Christian Drosten, a leading virologist in Germany, has consistently advocated for schools to remain closed, arguing children contribute to the pandemic. Researchers in Austria and Germany have found children contract and likely spread coronavirus just as much as adults, though they remain less likely to develop severe symptoms.
For Schleiss, at the University of Minnesota, “it all circles back to what kinds of measures communities are taking to minimize spread.”
Innovation amid challenge
Back in December, Brett Schriewer, principal of Northeast Middle School in the Kansas City Public Schools, told KCUR he wanted to get his COVID-19 vaccine on camera to show his students and their families it’s safe.
Schriewer still hasn’t gotten to snap that selfie. And he knows that when he does, the work will just be beginning.
“It’s middle school. Half our kids we’ve never met face-to-face. They’ve never been in the building,” Schriewer said.
But he said teachers have gotten much better at online teaching as the months have gone by.
“I have teachers with two and three monitors at home. They have their kids all on one screen, actually writing out the math problems. They can actually see where the misconceptions are without everybody else seeing,” Schriewer said. “It’s innovative.”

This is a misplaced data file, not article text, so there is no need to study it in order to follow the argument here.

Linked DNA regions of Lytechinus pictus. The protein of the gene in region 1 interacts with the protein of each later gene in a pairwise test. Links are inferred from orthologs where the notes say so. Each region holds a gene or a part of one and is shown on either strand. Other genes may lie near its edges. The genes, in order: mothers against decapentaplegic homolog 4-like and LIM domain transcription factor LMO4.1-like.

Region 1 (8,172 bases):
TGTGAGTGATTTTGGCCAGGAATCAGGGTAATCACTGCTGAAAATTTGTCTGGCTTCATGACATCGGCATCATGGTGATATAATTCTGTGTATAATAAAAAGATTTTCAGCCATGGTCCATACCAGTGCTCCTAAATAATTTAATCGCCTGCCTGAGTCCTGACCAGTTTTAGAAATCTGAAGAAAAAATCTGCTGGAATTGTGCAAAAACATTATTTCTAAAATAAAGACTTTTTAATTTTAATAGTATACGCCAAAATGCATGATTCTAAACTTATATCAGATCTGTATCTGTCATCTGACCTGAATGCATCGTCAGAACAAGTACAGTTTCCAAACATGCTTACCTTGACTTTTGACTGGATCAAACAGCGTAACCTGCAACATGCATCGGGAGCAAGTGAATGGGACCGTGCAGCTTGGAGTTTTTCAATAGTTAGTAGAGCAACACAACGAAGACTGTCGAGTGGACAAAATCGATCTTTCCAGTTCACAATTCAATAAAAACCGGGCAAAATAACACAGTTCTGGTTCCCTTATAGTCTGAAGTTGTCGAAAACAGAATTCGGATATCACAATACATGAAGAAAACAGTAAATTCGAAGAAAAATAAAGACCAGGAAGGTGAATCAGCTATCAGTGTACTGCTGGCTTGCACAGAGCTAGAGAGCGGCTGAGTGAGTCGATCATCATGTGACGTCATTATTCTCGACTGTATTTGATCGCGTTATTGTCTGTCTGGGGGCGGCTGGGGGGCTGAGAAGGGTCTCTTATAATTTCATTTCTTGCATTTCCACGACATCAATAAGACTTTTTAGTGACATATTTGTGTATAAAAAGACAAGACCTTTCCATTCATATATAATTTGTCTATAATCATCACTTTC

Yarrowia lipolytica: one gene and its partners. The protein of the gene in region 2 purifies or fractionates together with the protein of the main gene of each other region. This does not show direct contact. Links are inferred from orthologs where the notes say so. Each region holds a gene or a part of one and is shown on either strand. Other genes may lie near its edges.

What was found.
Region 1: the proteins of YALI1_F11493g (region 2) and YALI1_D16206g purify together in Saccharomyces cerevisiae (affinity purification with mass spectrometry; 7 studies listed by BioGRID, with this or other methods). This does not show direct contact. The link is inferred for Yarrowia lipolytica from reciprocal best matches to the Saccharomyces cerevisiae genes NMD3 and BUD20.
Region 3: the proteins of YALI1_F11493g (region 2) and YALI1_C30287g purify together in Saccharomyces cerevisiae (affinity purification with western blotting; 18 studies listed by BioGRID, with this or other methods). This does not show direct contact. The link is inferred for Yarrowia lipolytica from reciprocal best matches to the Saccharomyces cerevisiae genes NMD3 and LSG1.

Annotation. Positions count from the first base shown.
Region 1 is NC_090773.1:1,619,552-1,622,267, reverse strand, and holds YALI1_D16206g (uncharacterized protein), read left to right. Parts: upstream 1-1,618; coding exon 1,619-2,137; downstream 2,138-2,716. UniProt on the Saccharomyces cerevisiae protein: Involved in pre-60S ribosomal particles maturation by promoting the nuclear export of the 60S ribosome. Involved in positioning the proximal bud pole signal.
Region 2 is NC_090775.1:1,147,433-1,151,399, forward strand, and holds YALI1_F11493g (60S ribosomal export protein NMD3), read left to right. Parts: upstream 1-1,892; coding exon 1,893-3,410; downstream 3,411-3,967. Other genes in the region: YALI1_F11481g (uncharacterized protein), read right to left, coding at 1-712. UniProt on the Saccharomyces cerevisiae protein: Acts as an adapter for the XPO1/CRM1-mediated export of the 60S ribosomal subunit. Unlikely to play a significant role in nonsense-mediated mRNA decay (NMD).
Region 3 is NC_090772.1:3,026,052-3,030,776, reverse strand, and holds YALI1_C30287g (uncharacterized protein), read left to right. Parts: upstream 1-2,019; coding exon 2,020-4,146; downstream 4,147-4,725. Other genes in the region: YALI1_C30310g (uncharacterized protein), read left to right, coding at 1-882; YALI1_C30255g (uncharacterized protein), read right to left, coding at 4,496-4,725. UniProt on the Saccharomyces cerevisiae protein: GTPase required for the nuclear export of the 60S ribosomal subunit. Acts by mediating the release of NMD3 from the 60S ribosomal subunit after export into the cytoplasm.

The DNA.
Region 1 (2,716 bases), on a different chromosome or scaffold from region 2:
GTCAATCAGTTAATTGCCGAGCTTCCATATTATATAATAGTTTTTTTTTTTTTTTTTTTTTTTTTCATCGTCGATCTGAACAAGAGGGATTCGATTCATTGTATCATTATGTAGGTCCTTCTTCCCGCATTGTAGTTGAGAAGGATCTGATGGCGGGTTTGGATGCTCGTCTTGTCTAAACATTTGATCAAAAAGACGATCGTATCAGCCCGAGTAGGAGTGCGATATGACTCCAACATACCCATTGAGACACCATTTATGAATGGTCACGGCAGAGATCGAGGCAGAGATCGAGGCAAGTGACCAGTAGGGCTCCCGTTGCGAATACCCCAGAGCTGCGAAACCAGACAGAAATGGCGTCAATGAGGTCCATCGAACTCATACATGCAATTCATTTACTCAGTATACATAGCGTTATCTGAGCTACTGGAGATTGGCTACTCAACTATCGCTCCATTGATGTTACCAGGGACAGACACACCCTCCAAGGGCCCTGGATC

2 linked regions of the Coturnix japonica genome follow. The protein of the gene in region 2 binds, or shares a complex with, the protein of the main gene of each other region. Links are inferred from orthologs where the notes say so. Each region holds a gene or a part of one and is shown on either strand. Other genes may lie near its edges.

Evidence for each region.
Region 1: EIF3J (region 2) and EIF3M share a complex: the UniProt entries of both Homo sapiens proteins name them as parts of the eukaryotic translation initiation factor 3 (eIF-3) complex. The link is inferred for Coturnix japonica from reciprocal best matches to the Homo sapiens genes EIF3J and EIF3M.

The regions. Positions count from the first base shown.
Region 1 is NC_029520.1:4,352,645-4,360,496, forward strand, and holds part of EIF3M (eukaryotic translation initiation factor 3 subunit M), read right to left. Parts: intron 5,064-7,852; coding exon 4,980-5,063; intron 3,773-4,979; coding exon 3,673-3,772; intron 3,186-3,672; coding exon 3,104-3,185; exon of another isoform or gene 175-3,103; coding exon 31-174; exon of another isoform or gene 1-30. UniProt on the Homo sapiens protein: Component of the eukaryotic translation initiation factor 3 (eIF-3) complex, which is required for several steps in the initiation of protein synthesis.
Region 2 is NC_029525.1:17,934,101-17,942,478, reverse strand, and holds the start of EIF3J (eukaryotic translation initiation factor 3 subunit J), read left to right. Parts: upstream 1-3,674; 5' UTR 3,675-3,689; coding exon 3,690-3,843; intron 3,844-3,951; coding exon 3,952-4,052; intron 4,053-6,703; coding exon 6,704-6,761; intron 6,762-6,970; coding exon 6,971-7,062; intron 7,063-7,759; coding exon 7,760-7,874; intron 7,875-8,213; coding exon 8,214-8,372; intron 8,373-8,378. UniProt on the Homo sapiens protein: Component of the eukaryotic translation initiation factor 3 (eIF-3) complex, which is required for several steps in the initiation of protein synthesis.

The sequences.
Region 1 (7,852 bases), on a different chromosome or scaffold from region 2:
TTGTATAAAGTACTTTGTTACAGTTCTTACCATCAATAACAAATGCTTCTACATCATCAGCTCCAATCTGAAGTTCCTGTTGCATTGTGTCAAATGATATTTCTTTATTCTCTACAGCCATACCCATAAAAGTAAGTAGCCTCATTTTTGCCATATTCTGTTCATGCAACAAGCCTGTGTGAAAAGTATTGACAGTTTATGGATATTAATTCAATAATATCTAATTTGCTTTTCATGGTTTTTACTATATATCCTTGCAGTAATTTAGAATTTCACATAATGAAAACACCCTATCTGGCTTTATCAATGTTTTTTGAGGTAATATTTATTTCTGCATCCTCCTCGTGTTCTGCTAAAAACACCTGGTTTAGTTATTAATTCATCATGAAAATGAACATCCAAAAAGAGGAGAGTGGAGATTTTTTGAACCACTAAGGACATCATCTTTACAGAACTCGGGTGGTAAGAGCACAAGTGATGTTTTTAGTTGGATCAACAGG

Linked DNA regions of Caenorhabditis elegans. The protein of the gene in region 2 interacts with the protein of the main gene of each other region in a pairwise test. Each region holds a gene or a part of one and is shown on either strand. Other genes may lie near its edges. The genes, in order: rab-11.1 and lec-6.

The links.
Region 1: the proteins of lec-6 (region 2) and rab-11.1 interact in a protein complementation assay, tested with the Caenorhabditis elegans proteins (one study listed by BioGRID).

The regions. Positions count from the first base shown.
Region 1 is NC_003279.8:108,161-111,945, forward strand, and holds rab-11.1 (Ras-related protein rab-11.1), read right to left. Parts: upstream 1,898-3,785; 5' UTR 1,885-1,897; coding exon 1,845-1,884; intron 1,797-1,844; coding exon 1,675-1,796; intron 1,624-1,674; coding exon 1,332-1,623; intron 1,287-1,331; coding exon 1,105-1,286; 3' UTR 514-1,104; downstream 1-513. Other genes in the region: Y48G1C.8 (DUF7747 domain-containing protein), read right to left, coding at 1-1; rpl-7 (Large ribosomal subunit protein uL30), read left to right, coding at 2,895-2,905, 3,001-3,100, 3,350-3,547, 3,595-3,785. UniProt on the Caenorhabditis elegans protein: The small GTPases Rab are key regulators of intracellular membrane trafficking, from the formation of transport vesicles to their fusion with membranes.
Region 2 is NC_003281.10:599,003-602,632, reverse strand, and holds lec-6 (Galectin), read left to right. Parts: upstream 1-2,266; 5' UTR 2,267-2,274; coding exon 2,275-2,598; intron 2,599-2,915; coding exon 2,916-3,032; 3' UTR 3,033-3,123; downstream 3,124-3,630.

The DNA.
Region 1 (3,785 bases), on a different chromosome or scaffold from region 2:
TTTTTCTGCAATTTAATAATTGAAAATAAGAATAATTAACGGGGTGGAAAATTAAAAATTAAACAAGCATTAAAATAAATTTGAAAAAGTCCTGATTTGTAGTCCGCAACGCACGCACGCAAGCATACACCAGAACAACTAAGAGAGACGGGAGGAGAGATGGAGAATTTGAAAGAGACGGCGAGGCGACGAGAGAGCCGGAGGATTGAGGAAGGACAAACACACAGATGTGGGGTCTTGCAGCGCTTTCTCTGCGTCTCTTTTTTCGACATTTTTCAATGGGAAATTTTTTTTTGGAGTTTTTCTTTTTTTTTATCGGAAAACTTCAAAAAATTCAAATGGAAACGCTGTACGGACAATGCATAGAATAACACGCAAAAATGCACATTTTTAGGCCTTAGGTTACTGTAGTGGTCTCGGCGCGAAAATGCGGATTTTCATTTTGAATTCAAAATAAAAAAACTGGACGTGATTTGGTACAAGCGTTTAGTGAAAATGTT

Schriewer said it’s helped that teachers haven’t had to worry about switching between learning models. Pierce, the Hickman Mills teacher, agreed that consistency was key. It’s allowed her to get good at Zoom teaching without worrying about constant changes to the learning model.
“I really don’t think it’s a wasted year,” Pierce said.“I think it’s a year of challenge, but I definitely would not say that any of my second graders have wasted a year. Anyone who does probably hasn’t been in a classroom.”
Correction: An earlier version of this story misspelled Freya Dieckmann’s name.
Elle Moxley and Ryan Delaney are reporting on the impact of the coronavirus on German and Missouri schools through an Education Writers Association fellowship, with additional support from the Pulitzer Center for Crisis Reporting.
Follow Elle on Twitter: @ellemoxley
Follow Ryan on Twitter: @rpatrickdelaney